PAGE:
So, in the royal lineage of Thunder Ranch Specials from Wilson, Les Baer and Nighthawk, of course a bastard child shows up in the mix...

I’m not sure whether to call it a "bastard" or a "unicorn", but its heritage is good. Time has proven it to be the one 1911 I’d probably keep if I had to let the rest go.



Thought some of you guys who were hanging around in the 80's and 90's might appreciate a retro memory bump.
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Old 07-02-2020, 03:35 PM
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Grandpas50AE Grandpas50AE is offline
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I've been around for a long time, and truly enjoyed your story of your "red-headed stepchild" (or unicorn if preferred). It is always interesting to come across these personal stories, as I know some of the smith's that have been at Wilson for their entire career or almost entire career, and occasionally see a "one-off" like this built by one of their smith's as one of their personal guns and end up in someone else's hands. Cool story! And welcome back from the long absence!
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Old 07-02-2020, 04:23 PM
James3612 James3612 is online now
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Great story. Do you think you would share the smith’s name? That would be interesting as well.
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Old 07-02-2020, 04:44 PM
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apipeguy apipeguy is online now
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Very good story and read, thank you. As James said it would be very interesting to read the smith’s name but also understand if you choose to keep that to yourself.

Again, thanks for the good read and photos.
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Old 07-02-2020, 05:23 PM
JSP JSP is offline
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Quote:
Originally Posted by Grandpas50AE View Post
I've been around for a long time, and truly enjoyed your story of your "red-headed stepchild" (or unicorn if preferred). It is always interesting to come across these personal stories, as I know some of the smith's that have been at Wilson for their entire career or almost entire career, and occasionally see a "one-off" like this built by one of their smith's as one of their personal guns and end up in someone else's hands. Cool story! And welcome back from the long absence!
Thanks and glad you got a kick out of it - I think "red-headed stepchild" might be the better description


I decided to leave the pistolsmith's name out, since he may have a preference to remain unknown...
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Old 07-02-2020, 06:11 PM
JSP JSP is offline
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Since I referenced having a Wilson 1996A2 for comparison, here's a pic of mine from the 90's (used to be a studio photographer).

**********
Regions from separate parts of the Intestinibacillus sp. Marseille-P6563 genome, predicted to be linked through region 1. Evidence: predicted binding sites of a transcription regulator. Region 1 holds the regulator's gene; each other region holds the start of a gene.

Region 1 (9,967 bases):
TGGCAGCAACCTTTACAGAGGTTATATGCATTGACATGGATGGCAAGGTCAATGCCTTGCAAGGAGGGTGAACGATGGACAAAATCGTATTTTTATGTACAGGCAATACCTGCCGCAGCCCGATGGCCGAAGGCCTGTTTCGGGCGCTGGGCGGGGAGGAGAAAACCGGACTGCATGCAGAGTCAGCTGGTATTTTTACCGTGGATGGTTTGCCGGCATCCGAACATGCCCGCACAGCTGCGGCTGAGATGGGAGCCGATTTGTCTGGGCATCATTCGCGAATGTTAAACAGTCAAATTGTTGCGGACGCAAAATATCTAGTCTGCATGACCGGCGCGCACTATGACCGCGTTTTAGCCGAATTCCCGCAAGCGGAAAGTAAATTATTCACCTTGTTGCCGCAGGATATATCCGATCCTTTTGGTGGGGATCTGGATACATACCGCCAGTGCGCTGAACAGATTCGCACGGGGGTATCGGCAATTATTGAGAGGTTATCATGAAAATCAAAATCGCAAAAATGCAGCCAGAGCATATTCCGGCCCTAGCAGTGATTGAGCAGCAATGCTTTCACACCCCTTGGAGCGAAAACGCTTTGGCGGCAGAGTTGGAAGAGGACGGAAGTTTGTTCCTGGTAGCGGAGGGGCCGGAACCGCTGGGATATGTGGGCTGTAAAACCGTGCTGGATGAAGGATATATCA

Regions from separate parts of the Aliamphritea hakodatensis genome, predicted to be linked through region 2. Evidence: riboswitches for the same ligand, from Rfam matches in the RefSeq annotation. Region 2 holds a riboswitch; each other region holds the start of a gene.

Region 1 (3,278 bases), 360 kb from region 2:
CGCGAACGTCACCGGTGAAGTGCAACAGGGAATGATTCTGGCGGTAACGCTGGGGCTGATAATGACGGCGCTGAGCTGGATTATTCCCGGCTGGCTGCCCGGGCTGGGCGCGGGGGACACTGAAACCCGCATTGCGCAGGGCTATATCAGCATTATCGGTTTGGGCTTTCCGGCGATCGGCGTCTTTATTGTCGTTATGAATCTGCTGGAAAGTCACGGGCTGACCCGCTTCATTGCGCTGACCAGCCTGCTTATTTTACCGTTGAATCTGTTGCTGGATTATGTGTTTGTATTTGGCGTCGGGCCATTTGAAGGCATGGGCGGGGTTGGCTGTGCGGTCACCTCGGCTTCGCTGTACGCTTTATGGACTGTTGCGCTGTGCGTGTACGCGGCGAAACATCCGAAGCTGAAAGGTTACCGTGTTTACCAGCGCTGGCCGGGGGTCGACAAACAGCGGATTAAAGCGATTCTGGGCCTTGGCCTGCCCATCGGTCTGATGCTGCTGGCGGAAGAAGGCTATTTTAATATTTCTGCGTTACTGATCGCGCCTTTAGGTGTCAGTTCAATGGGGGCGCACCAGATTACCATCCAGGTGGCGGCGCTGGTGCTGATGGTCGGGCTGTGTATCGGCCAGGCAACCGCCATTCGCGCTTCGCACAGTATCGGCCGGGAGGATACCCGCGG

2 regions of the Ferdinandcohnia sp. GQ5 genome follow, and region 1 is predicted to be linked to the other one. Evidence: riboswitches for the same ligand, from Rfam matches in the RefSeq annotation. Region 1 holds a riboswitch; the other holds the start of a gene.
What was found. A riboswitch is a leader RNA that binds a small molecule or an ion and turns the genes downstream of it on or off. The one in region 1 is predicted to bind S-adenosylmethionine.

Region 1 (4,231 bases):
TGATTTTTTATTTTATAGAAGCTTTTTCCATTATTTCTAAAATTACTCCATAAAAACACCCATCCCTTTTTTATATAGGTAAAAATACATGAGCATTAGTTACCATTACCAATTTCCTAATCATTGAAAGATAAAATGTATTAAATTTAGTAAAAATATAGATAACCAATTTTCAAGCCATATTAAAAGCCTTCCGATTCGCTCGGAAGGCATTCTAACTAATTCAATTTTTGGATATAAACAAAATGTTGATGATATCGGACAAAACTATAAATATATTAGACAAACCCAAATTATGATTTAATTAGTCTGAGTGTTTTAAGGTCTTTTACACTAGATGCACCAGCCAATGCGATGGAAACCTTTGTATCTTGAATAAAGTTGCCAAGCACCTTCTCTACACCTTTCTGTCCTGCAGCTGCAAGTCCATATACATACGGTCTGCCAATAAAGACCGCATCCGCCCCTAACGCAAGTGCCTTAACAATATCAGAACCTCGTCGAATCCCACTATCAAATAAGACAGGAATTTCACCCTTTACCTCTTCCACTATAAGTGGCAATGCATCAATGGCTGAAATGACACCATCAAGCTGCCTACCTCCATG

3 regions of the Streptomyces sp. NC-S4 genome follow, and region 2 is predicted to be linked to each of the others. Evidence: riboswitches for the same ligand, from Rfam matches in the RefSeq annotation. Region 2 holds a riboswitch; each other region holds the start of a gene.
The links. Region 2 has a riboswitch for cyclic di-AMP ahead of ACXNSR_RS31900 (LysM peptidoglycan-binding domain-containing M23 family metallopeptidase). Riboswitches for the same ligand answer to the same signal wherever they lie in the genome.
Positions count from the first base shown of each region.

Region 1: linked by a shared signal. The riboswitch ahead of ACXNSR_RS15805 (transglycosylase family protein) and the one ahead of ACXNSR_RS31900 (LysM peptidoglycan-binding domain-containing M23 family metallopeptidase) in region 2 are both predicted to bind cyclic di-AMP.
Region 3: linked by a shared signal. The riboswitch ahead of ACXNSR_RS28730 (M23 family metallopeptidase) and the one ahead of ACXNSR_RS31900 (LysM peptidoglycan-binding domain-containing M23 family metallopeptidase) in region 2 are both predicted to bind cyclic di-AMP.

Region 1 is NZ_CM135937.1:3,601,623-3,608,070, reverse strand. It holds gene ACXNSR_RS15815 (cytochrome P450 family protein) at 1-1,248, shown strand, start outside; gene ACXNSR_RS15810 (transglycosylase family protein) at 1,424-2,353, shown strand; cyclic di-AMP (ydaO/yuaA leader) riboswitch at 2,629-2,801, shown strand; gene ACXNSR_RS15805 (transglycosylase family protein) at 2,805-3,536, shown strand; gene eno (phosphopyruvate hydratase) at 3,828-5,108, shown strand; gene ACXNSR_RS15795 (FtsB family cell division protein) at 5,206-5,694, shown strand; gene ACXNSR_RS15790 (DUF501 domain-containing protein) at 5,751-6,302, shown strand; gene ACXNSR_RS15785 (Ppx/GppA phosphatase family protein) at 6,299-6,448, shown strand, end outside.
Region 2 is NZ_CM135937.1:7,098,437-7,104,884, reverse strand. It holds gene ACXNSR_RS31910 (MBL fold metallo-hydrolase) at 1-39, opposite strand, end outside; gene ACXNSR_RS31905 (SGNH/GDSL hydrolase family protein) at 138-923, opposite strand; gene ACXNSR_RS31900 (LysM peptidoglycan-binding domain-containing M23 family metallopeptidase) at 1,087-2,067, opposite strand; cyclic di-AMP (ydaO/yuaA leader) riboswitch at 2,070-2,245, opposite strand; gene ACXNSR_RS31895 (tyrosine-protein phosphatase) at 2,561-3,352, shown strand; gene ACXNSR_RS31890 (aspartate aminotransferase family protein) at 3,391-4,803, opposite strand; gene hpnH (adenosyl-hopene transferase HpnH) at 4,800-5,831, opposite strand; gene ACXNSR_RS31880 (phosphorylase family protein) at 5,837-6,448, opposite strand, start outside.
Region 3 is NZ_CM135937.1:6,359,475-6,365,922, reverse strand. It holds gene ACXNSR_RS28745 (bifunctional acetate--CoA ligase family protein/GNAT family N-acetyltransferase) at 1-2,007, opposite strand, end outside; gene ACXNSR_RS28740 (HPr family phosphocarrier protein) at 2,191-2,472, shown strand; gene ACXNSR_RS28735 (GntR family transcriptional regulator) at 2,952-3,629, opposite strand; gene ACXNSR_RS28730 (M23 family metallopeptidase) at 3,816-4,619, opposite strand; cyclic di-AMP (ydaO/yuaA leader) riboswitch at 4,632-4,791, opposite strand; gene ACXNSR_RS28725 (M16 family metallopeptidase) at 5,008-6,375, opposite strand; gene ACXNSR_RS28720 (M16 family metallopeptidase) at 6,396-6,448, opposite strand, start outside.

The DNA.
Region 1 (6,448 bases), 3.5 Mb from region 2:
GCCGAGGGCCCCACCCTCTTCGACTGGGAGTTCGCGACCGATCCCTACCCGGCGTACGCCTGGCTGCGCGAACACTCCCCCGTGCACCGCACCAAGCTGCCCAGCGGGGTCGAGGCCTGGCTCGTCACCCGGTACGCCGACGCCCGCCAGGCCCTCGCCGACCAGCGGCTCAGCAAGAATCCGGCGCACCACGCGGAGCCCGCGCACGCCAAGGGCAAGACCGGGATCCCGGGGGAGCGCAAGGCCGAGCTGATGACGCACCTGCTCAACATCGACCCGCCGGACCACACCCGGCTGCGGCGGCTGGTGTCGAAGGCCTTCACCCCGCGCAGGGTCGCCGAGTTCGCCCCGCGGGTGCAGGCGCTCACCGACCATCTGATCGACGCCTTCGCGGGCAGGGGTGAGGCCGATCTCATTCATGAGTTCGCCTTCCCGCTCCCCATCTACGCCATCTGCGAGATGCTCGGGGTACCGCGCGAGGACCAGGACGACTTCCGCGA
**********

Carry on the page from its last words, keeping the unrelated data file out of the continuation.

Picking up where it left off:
IIRC these were the first CNC milled semi-production 1911's with some critical hand fitting as well - if I'm remembering wrong hopefully someone will correct me.



I think this 1996A2 configuration was similar to the original Thunder Ranch Special as far as sights, ambi safety, etc, but obviously the TRS' were a higher grade build. I read the original TRS' used Caspian frames and my "red-headed unicorn" looks to have the Wilson frame that was probably the same used in the 96A2 series - if I had to guess.

The 1996A2 I have is an outstanding 1911 in its own right and the price for them fell about halfway between a stock factory 1911 and a base custom Wilson. The performance level of this one was and is definitely custom grade.
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Old 07-02-2020, 06:50 PM
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Grandpas50AE Grandpas50AE is offline
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Beautiful gun! It would not surprise me any if that A2 was built by Ron Phillips or Jim Wilson, both long-time employees of Wilson. Ron is a trouble-gun diagnostician last I checked, and Jim Wilson is a Supergrade smith. Love the "red-headed unicorn" label!
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Old 07-02-2020, 06:53 PM
aaronsappl aaronsappl is online now
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Very cool story to go with a fantastic 1911.
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Old 07-02-2020, 07:46 PM
EL Perdido EL Perdido is online now
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Wilson Combat Thunder Ranch Serial number 28 is on GB right now
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Old 07-03-2020, 12:44 PM
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Very neat story. Thank you for sharing.
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Old 07-03-2020, 02:18 PM
azguy1911 azguy1911 is offline
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Great post, thanks for the pictures and story
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Old 07-03-2020, 06:02 PM
JSP JSP is offline
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Gracias amigos!